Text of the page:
A Fraud! Auction 'Rivals' Are Anything But
By Devin Leonard

(FORTUNE Magazine) – Christie's and Sotheby's have always acted like mortal enemies whose well-bred staffs jockey for the next vault of impressionist oil paintings. Their top executives fuel that perception by trading polite insults as exquisitely wrought as a Cezanne still life. It turns out, however, that for the past eight years, the "grand old rivalry" between Christie's and Sotheby's has been a bit of a forgery. Only now is it igniting for real.

After a three-year investigation, the Department of Justice has apparently uncovered evidence that Christie's and Sotheby's colluded in a commission-fixing scam going back to 1992. Neither of the firms, which together control 95% of the auction market, would say much to FORTUNE about the charges. But in late January, Christie's disclosed that it had turned information over to the Justice Department and won "conditional amnesty" from criminal prosecution. Barely three weeks later, Sotheby's acknowledged it, too, was under investigation--its chairman, real estate developer A. Alfred Taubman, and his handpicked CEO, Diana "Dede" Brooks, resigned.

That isn't quite as unexpected as it sounds. While the two firms do compete aggressively for prestigious art troves, they've always been chummier than they let on. "It's a pretense, of course," says David Killen, a New York fine art dealer. "In some cases, like certain Van Goghs and major collections, they've had what you would call a cold war to get the piece. But basically, the two auction house are overwhelmed by [the volume of art] up for auction."

There has always been plenty of mutual benefit to the public sniping. It lends excitement and glamor to a trade that might otherwise be seen for what it truly is: a high-end tag sale for people who enjoy writing big checks. "To the extent that they can highlight their competition, it helps them both," says Michael Stout, a New York attorney who represents the estates of Keith Haring and Robert Mapplethorpe. "It enlarges their market. People love competition. It's become a spectator sport in New York."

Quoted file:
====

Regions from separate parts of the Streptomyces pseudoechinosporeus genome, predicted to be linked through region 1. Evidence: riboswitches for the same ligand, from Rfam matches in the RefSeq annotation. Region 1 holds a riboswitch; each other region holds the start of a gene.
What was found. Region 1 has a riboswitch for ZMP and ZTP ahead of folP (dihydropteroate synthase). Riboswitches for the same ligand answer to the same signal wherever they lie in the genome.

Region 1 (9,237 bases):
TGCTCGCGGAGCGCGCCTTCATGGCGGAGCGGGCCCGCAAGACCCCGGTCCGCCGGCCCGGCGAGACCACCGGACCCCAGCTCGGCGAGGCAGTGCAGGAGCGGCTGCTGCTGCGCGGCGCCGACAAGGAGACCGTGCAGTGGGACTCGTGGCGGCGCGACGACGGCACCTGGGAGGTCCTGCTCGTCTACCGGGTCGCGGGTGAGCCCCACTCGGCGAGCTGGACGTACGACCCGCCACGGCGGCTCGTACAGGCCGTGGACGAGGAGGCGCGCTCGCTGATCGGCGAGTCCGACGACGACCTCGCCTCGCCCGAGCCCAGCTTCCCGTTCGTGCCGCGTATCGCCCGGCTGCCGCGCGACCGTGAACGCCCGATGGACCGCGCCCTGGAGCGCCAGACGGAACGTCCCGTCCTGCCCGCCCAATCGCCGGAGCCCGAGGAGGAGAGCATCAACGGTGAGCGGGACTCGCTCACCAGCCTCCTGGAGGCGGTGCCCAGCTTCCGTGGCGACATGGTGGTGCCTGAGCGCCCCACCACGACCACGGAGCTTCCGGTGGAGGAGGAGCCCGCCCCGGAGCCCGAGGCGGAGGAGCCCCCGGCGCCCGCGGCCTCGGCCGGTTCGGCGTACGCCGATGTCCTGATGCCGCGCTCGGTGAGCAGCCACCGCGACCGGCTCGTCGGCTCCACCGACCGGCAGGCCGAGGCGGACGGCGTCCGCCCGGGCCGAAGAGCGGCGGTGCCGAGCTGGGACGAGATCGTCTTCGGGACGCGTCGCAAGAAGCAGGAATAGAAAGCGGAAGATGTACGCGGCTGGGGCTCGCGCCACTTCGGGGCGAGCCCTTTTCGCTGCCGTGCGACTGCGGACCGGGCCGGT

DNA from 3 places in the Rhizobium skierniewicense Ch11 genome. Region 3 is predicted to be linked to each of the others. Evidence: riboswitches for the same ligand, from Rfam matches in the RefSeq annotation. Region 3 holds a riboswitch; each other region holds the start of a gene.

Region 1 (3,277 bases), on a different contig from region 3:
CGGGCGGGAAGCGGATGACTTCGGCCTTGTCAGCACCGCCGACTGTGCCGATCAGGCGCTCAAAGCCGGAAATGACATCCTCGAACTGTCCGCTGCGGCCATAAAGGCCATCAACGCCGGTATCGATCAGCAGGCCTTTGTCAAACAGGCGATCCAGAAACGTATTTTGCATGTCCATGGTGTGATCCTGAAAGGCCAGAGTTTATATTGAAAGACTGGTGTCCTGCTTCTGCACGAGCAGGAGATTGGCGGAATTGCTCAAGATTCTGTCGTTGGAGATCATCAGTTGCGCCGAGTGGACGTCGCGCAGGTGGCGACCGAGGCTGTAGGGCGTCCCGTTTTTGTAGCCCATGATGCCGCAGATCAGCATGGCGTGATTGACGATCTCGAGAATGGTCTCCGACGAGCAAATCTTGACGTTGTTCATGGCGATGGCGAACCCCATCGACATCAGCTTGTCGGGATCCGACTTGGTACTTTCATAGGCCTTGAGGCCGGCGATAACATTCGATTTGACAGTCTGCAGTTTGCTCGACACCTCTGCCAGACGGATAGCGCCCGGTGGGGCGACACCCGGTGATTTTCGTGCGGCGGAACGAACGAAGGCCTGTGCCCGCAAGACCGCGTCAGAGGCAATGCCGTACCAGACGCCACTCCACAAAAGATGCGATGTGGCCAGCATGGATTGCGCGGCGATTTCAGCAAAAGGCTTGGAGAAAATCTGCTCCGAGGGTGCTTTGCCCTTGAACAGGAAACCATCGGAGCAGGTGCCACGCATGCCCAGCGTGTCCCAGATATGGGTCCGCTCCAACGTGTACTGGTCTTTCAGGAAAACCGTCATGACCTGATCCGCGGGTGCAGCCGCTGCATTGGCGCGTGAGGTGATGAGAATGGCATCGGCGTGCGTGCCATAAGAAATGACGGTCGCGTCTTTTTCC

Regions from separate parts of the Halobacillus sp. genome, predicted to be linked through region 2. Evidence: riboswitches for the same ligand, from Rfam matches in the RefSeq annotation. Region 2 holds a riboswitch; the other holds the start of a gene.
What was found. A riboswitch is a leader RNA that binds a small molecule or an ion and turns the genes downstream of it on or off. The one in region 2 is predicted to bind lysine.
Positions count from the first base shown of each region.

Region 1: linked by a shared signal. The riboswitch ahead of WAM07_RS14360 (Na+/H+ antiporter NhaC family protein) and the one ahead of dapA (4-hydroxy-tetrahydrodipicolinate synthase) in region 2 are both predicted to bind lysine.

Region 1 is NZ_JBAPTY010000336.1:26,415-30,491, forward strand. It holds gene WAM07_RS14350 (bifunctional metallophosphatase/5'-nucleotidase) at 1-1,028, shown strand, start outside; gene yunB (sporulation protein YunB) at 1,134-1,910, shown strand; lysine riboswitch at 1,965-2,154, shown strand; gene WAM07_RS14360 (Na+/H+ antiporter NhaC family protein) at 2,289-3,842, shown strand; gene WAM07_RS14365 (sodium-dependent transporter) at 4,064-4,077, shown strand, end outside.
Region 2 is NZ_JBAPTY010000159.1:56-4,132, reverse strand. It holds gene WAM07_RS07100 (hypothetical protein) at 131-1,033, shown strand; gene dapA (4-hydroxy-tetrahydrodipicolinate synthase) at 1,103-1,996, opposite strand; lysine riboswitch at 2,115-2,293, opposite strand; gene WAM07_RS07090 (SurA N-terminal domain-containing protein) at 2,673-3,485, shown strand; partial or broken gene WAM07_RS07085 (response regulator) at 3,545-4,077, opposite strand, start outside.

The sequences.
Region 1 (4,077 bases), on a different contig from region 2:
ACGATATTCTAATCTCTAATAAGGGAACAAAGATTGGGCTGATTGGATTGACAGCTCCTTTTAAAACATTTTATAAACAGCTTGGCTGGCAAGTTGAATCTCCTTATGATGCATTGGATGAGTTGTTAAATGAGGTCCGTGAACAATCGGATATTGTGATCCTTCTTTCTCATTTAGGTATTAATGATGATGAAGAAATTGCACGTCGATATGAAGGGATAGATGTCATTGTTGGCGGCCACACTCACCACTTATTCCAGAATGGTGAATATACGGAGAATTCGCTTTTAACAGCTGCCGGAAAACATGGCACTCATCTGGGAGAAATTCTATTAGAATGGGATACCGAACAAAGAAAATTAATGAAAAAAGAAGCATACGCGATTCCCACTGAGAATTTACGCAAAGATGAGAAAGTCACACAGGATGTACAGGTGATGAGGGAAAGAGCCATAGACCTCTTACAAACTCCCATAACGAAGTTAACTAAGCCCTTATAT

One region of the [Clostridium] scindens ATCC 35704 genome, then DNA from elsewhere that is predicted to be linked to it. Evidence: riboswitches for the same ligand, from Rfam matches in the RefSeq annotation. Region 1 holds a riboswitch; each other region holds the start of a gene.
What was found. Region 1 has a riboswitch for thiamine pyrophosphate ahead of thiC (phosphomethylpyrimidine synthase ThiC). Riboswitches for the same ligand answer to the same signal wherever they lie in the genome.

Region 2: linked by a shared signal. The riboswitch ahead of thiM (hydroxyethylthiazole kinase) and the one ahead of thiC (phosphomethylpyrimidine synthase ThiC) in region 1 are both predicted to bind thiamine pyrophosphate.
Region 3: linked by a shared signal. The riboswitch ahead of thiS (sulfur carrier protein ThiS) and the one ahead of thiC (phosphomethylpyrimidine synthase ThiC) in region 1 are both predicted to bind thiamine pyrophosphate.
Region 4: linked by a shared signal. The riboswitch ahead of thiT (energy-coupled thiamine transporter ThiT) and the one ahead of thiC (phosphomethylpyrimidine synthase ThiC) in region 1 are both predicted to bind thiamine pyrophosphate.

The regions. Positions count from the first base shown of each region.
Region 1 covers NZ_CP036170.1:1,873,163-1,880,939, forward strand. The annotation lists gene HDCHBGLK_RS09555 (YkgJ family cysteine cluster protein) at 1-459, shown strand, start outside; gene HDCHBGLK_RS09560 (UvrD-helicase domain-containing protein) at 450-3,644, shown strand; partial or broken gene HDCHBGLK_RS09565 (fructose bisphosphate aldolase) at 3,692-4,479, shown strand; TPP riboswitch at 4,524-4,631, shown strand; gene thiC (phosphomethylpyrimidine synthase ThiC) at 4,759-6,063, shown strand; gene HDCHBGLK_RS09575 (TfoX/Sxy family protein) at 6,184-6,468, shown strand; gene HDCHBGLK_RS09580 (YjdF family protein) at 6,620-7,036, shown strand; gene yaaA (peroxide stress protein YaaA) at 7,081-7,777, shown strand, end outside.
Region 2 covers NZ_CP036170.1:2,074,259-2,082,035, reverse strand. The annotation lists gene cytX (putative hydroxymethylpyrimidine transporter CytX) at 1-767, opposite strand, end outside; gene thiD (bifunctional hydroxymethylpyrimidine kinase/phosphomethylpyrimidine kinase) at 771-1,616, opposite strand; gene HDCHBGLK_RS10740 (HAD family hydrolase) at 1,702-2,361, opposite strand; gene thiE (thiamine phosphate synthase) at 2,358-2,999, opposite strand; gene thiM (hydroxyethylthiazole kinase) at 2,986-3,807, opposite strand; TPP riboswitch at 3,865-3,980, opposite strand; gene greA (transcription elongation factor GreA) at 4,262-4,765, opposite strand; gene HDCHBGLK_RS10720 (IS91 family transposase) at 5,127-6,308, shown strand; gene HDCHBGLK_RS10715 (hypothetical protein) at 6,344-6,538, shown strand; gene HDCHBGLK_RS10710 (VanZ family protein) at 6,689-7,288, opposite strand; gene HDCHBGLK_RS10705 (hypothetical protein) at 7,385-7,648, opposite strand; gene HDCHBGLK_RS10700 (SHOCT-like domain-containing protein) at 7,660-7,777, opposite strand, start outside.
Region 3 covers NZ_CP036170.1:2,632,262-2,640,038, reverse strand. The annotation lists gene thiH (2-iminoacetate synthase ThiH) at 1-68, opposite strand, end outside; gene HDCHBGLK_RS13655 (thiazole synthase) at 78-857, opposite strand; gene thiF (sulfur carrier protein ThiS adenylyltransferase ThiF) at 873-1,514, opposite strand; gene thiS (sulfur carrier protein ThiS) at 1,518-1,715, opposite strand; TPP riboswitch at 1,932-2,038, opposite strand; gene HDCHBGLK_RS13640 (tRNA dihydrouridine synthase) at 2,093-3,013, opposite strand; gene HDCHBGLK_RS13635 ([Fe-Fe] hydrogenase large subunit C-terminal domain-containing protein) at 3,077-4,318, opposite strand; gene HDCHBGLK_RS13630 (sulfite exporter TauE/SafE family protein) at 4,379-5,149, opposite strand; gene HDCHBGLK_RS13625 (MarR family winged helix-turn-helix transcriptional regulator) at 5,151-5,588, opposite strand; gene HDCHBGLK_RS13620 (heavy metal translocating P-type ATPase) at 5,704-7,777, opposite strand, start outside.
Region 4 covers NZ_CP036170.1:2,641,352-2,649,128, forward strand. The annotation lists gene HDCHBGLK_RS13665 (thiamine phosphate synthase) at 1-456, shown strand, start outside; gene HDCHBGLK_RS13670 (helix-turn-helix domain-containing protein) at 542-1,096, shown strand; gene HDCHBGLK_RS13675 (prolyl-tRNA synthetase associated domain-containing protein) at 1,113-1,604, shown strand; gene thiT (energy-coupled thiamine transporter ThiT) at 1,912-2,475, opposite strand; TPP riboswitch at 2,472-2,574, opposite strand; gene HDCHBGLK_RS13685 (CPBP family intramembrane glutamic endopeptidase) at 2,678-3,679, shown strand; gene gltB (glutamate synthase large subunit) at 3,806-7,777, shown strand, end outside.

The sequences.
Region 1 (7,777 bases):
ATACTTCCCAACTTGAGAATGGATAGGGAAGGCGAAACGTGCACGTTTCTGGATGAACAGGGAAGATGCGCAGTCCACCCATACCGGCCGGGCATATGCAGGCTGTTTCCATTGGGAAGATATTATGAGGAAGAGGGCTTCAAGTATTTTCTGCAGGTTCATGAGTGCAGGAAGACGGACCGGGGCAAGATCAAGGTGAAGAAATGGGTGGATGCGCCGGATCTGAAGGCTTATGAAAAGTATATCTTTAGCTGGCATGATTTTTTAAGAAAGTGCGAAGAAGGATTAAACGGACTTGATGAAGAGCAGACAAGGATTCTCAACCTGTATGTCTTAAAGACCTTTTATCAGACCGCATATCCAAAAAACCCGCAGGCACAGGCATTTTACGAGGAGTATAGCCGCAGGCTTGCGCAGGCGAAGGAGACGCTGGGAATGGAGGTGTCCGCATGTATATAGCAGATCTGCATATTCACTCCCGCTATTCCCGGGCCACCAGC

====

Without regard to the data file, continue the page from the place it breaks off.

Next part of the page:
Both firms scoff at talk of a pretend feud, but they are friendly enough to schedule their spring and fall auctions within days of each other to attract the same wealthy buyers. And they take turns going first. Their alliance may date back to at least 1992, when the art market was hurting. (The Justice Department has subpoenaed sales records back that far.) Class-action suits filed by miffed collectors accuse Christie's and Sotheby's of fixing prices that year when the two houses raised buyers' commissions to identical levels within six weeks of each other, and again in 1995 when they adopted the same sliding scale for sellers' commissions. "We have good grounds to make these charges," says Christopher Lovell, one of the class-action attorneys involved. (There's talk that now the two houses are hastily trying to settle more than three dozen of these suits.) The art market rebounded in the second half of the decade, and Christie's and Sotheby's sales soared. Sotheby's had $2.26 billion in sales last year; Christie's (which is privately held) boasted $2.25 billion. Nonetheless, they blithely continued to beat on each other publicly. Privately, they kept the matching commission structures in place. Now the grand old rivalry between Sotheby's and Christie's is finally living up to its reputation.

With the Justice Department investigation heating up, Christie's--under Francois Pinault, the French financier who bought the auction house two years ago--cut a deal with the government. It implicated the recently departed CEO and chairman and left Sotheby's out in the cold (Sotheby's stock declined 15%, to $20, in the following days). Christie's also announced it would roll back its sellers' commissions for the first time since 1995.

Though Christie's adamantly denies it, a lot of people are convinced Pinault is using the investigation to gore his rival. "They competed in the past, but they never really tried to deal one another deathly body blows," says Bruce Wolmer, editor-in-chief of Art & Auction. "You have a sense now, with the way this story is playing out, the rivalry has jumped to a whole new level."

It sure has. Sotheby's has responded with management changes and its own commission cut. There are rumors that Bernard Arnault, the Parisian tycoon and Pinault's arch-rival, has his eyes on the weakened auction house. There's no love lost between these two aggressive Frenchmen. They competed last year to buy Gucci (Pinault got it) and Etude Tajan, their country's biggest auction house. (That one went to Arnault.) So you can imagine what would happen if Arnault snapped up Sotheby's and went into head-to-head competition with his nemesis. (For more on Arnault, see "Can a Luxury King Rule in Cyberspace?")

In another scenario, Sotheby's is rescued by an Internet auction company like eBay or Amazon.com, its partner in the auction house's online efforts. Both have market caps at least 14 times larger than Sotheby's. eBay says it's not interested; Amazon.com refuses to discuss future business plans. However, both companies would probably love to get their hands on Sotheby's up-scale clientele. One thing's sure, though. Now when these two trade barbs, you'd better believe it.

--Devin Leonard